Sir Henry Norreys (1525-1601)
Born: 1601 possibly at Yattendon, Berkshire
Baron Norreys of Rycote
Death: 27th June 1601 at Rycote, Oxfordshire
Henry was son and heir of Henry Norreys (d. 1536) - who was executed and attainted as the alleged lover of Anne Boleyn - and his wife, Mary Fiennes, daughter of Thomas, Lord Dacre. He seems to have been born about 1525. His age was officially declared in 1564 to be only thirty, but this statement is irreconcilable with the records of his early years. Henry VIII restored to him much of his father's confiscated estate, "with some strict conditions respecting the estate of his grandmother, who was one of the heirs of Viscount Lovel". As a young man he seems to have become an attendant in the private chamber of King Edward VI and to have sat in Parliament in 1547 as MP for Berkshire. He signed, on 21st June 1553, the letters patent drawn up by the Duke of Northumberland in order to limit the succession to the Crown to Lady Jane Grey. In early life, before 1545, he married Margery the daughter of John Williams, who was created Lord Williams of Thame in 1554. During Queen Mary's reign, Norreys resided at Wytham 'Abbey' in Berkshire, one of his father-in-law's manors. In 1566, the site and lands of the monastery of Little Marlow in Buckinghamshire were alienated to Norreys and Lord Williams jointly. Williams' death in 1559, put Norreys and his wife into possession of the estate and manor-house of Rycote, near Thame in Oxfordshire, where he chiefly resided thenceforth.
Williams had shared, with Sir Henry Bedingfield, the duty of guarding Princess Elizabeth while she was imprisoned at Woodstock during her sister's reign. He had treated the princess leniently, had invited her occasionally to Rycote and his kindness was gratefully remembered by Elizabeth. She consequently showed, after her accession to the throne, exceptional favour to Norreys and his wife. The latter, she playfully nicknamed her 'black crow' in reference to her dark complexion. Nor was Elizabeth unmindful of the fate of Norreys' father, whom she believed to have sacrificed his life in the interests of her mother, Anne Boleyn. She, at once, restored to him all the property which Henry VIII had withheld. The attentions Elizabeth bestowed on Norreys and his kinsfolk excited the jealousy of Sir Francis Knollys and his sons whom, being her cousins, she also admitted to friendly relations. The bickering at court between the two families continued throughout her reign.
In 1561, Norreys was Sheriff of Oxfordshire and Berkshire. In 1565, he took part in a tournament in the Queen's presence on the occasion of the marriage of Ambrose Dudley, Earl of Warwick. In September 1666, the Queen visited him at his house at Rycote on her return from Oxford, and knighted him before her departure. In the autumn of 1566, she appointed him Ambassador to France. Norreys did what he could to protect the French Protestants from the aggressions of the French Government but, early in 1570, warned the English Ministers that the French Government threatened immediate war with England if Elizabeth continued to encourage the Huguenots in attacks upon their princes. Although he fulfilled his duties prudently, he was recalled in August 1570 to make way for Sir Francis Walsingham, who was commissioned to make a firmer stand on behalf of the French Protestants. By way of recompense for his services abroad, Norreys received a summons to the House of Lords, as Baron Norreys of Rycote, on 8th May 1572. In September 1582, he was disappointed by a promised visit from the Queen to Rycote, and was not well pleased when Leicester arrived in her stead; but his guest wrote that Norreys and his wife were "a hearty noble couple as ever I saw towards her highness". In September 1592, the Queen revisited Rycote on another journey from Oxford.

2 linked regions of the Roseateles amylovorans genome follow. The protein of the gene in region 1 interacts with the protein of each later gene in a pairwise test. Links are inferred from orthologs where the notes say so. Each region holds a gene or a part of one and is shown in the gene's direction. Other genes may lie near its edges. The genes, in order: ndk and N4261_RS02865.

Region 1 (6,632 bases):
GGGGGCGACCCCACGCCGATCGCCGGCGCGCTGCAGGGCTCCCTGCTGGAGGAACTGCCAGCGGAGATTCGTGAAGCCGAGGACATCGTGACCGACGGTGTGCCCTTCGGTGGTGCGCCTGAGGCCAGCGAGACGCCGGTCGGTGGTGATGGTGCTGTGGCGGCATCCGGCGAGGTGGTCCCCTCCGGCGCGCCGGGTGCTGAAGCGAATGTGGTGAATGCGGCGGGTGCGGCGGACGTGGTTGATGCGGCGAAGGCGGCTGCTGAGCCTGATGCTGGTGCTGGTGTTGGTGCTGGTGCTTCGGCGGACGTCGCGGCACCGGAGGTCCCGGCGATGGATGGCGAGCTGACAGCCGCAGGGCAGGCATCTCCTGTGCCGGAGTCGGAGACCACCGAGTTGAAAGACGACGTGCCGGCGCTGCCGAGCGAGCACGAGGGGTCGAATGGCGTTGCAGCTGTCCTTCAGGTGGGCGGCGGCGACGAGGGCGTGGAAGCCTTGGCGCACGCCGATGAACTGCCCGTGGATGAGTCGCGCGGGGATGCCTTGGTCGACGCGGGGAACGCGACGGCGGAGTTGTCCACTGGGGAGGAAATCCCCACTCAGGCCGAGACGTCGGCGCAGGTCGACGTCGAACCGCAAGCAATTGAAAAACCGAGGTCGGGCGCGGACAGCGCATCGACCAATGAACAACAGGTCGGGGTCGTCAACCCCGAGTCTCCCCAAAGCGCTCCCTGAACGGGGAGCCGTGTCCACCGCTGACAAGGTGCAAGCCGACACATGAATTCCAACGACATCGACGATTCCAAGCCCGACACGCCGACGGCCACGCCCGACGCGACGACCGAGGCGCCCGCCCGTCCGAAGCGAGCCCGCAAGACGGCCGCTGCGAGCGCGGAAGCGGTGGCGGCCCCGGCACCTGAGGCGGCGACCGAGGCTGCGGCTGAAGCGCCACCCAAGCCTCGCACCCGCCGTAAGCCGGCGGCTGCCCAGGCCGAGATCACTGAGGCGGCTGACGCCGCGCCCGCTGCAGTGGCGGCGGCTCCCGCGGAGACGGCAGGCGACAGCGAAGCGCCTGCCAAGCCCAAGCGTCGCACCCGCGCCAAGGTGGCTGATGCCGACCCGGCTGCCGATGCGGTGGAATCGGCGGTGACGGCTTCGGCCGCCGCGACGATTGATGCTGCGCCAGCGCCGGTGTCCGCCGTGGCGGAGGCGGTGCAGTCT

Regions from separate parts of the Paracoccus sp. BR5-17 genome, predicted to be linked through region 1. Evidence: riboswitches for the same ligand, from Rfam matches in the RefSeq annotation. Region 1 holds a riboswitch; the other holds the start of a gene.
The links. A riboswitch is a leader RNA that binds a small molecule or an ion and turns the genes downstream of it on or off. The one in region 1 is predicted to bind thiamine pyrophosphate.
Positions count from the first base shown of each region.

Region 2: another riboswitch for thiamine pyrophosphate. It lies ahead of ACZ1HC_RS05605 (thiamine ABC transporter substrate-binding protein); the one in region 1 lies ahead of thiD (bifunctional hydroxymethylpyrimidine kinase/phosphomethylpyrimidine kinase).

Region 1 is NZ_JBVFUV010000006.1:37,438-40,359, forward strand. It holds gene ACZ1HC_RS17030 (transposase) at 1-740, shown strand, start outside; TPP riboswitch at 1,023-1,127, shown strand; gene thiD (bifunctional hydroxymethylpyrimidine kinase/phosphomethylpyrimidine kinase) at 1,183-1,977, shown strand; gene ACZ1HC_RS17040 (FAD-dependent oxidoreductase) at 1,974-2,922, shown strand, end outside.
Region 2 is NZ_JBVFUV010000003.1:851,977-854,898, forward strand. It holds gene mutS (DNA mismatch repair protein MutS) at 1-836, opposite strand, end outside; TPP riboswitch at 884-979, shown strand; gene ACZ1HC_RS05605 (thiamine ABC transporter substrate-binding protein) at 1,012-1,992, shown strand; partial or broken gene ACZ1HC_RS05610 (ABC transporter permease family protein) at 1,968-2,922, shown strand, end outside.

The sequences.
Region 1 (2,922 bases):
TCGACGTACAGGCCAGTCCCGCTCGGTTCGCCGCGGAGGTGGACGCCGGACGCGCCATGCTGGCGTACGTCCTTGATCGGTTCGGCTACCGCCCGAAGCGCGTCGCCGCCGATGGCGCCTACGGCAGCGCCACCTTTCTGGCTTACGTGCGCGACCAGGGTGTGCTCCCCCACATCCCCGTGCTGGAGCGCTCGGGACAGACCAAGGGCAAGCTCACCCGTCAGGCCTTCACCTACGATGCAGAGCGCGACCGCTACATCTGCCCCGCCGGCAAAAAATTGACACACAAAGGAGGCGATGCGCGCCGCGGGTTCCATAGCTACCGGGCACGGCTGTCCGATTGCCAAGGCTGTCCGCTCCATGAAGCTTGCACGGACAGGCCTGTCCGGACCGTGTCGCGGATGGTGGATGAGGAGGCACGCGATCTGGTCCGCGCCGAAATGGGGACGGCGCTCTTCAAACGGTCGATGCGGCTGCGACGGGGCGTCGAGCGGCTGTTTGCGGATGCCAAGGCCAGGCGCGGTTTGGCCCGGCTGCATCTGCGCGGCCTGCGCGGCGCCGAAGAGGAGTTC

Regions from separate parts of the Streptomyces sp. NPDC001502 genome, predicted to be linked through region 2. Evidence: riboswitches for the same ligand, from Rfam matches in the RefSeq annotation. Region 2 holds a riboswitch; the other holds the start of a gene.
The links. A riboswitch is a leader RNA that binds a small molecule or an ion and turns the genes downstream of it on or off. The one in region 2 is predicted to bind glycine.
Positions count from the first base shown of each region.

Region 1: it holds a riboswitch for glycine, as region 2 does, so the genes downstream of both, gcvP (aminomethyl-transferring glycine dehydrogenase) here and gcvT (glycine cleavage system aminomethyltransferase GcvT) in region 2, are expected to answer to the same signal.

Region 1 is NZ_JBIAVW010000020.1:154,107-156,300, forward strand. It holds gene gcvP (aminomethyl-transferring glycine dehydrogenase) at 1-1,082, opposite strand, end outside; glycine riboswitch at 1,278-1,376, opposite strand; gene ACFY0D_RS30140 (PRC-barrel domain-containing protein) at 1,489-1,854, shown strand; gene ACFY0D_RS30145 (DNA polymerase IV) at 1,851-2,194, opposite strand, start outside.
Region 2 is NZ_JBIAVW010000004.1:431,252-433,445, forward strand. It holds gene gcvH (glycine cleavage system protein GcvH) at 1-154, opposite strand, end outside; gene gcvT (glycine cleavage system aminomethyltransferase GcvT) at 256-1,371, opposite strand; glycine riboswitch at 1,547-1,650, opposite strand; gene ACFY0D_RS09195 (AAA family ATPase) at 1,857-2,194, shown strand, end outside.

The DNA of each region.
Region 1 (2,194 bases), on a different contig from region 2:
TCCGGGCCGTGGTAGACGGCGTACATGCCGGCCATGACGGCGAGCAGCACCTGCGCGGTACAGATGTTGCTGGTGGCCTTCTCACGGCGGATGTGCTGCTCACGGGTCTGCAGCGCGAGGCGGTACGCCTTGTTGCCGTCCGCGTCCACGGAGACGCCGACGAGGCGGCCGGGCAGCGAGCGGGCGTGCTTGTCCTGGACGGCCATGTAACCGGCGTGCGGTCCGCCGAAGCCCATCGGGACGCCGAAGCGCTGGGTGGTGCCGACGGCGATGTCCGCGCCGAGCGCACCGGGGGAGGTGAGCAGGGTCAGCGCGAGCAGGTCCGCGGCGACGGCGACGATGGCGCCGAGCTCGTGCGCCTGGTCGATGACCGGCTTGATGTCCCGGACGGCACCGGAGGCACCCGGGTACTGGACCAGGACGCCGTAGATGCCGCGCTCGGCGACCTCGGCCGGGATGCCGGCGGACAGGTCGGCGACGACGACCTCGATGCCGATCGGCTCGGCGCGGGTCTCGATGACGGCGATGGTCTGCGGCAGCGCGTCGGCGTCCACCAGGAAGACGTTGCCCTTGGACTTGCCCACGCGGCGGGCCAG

In October 1596, Norreys was created Lord Lieutenant of Oxfordshire. He already held the same office for Berkshire. In 1597, the grief of Norreys and his wife upon the death of their distinguished son, Sir John, was somewhat assuaged by a stately letter of condolence from the Queen to "my own dear crow," as Elizabeth still affectionately called Lady Norreys. Norreys died in June 1601 and was temporarily buried, on the 21st, in the church at Englefield, where his son Edward was living. Finally, on 5th August, he was re-interred at Rycote, in a vault beneath the chapel of St. Michael and All Angels, which was founded in 1449 by Richard Quatremains and Sybilla, his wife, in the grounds of Rycote House. The chapel, now open to the public as a historic monument, remained the chief burial place of the Norreys' and their descendants, the Berties, until about 1886. The house at Rycote was burnt down in 1747, but some remnants of it form part of the fabric of the later farmhouse which now occupies its site. Norreys' will was dated 24th September 1589. His wife died in December 1599 and both she and himself are commemorated by the monument erected in honour of them and their six sons in St. Andrew's Chapel in Westminster Abbey. Life-size figures of Lord and Lady Norreys lie beneath an elaborate canopy supported by marble pillars and they are surrounded by kneeling effigies of their children.
"Although himself of a meek and mild disposition," Camden says that Norreys was father of "a brood of spirited, martial men". His six sons - especially John and Thomas - all distinguished themselves as soldiers, fighting in France, Ireland or the Low Countries. Norreys outlived five of them; Edward alone surviving his parents.
Edited from Sidney Lee's 'Dictionary of National Biography' (1895)
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